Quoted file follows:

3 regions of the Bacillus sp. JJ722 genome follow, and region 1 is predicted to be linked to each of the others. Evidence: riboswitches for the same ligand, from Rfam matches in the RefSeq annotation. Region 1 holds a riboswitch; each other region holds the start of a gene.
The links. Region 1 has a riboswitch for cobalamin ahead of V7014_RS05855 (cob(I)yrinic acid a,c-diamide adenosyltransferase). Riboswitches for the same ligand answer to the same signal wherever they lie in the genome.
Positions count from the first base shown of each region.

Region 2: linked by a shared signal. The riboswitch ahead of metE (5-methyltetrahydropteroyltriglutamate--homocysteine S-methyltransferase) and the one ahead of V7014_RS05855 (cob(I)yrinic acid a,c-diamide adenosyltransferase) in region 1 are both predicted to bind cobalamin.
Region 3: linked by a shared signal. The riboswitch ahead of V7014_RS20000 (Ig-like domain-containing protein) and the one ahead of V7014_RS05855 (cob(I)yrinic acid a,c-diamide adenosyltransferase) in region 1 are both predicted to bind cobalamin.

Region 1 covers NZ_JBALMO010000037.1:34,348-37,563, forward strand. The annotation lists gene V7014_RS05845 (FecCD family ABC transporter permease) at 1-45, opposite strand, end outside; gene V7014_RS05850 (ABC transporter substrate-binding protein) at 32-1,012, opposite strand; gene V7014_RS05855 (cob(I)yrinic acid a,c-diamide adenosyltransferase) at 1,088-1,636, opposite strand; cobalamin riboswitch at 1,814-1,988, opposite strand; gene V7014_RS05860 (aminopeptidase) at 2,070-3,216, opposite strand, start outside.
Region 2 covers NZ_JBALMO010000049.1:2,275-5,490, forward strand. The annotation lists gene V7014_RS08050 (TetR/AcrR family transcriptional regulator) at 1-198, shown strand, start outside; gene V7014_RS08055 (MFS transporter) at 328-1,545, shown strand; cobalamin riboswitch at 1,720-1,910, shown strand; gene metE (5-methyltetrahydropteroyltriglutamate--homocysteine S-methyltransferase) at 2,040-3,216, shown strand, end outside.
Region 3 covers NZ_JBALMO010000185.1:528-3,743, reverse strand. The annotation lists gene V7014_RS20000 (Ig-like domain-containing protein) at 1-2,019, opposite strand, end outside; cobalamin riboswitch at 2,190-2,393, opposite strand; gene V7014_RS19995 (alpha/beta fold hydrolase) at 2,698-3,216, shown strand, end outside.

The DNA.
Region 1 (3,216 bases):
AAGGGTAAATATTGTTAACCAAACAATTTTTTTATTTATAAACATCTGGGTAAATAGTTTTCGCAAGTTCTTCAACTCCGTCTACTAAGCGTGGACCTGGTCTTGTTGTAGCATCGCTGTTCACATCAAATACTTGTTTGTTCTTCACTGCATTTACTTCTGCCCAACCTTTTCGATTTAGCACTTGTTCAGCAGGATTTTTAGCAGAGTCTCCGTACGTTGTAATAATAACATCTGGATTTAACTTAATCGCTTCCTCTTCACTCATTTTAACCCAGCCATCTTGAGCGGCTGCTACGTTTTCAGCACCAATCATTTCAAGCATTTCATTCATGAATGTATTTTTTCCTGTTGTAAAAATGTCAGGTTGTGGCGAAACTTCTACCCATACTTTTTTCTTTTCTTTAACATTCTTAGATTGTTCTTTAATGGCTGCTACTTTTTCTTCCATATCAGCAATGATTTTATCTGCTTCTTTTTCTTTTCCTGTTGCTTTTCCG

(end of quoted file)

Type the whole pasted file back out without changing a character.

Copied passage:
3 regions of the Bacillus sp. JJ722 genome follow, and region 1 is predicted to be linked to each of the others. Evidence: riboswitches for the same ligand, from Rfam matches in the RefSeq annotation. Region 1 holds a riboswitch; each other region holds the start of a gene.
The links. Region 1 has a riboswitch for cobalamin ahead of V7014_RS05855 (cob(I)yrinic acid a,c-diamide adenosyltransferase). Riboswitches for the same ligand answer to the same signal wherever they lie in the genome.
Positions count from the first base shown of each region.

Region 2: linked by a shared signal. The riboswitch ahead of metE (5-methyltetrahydropteroyltriglutamate--homocysteine S-methyltransferase) and the one ahead of V7014_RS05855 (cob(I)yrinic acid a,c-diamide adenosyltransferase) in region 1 are both predicted to bind cobalamin.
Region 3: linked by a shared signal. The riboswitch ahead of V7014_RS20000 (Ig-like domain-containing protein) and the one ahead of V7014_RS05855 (cob(I)yrinic acid a,c-diamide adenosyltransferase) in region 1 are both predicted to bind cobalamin.

Region 1 covers NZ_JBALMO010000037.1:34,348-37,563, forward strand. The annotation lists gene V7014_RS05845 (FecCD family ABC transporter permease) at 1-45, opposite strand, end outside; gene V7014_RS05850 (ABC transporter substrate-binding protein) at 32-1,012, opposite strand; gene V7014_RS05855 (cob(I)yrinic acid a,c-diamide adenosyltransferase) at 1,088-1,636, opposite strand; cobalamin riboswitch at 1,814-1,988, opposite strand; gene V7014_RS05860 (aminopeptidase) at 2,070-3,216, opposite strand, start outside.
Region 2 covers NZ_JBALMO010000049.1:2,275-5,490, forward strand. The annotation lists gene V7014_RS08050 (TetR/AcrR family transcriptional regulator) at 1-198, shown strand, start outside; gene V7014_RS08055 (MFS transporter) at 328-1,545, shown strand; cobalamin riboswitch at 1,720-1,910, shown strand; gene metE (5-methyltetrahydropteroyltriglutamate--homocysteine S-methyltransferase) at 2,040-3,216, shown strand, end outside.
Region 3 covers NZ_JBALMO010000185.1:528-3,743, reverse strand. The annotation lists gene V7014_RS20000 (Ig-like domain-containing protein) at 1-2,019, opposite strand, end outside; cobalamin riboswitch at 2,190-2,393, opposite strand; gene V7014_RS19995 (alpha/beta fold hydrolase) at 2,698-3,216, shown strand, end outside.

The DNA.
Region 1 (3,216 bases):
AAGGGTAAATATTGTTAACCAAACAATTTTTTTATTTATAAACATCTGGGTAAATAGTTTTCGCAAGTTCTTCAACTCCGTCTACTAAGCGTGGACCTGGTCTTGTTGTAGCATCGCTGTTCACATCAAATACTTGTTTGTTCTTCACTGCATTTACTTCTGCCCAACCTTTTCGATTTAGCACTTGTTCAGCAGGATTTTTAGCAGAGTCTCCGTACGTTGTAATAATAACATCTGGATTTAACTTAATCGCTTCCTCTTCACTCATTTTAACCCAGCCATCTTGAGCGGCTGCTACGTTTTCAGCACCAATCATTTCAAGCATTTCATTCATGAATGTATTTTTTCCTGTTGTAAAAATGTCAGGTTGTGGCGAAACTTCTACCCATACTTTTTTCTTTTCTTTAACATTCTTAGATTGTTCTTTAATGGCTGCTACTTTTTCTTCCATATCAGCAATGATTTTATCTGCTTCTTTTTCTTTTCCTGTTGCTTTTCCG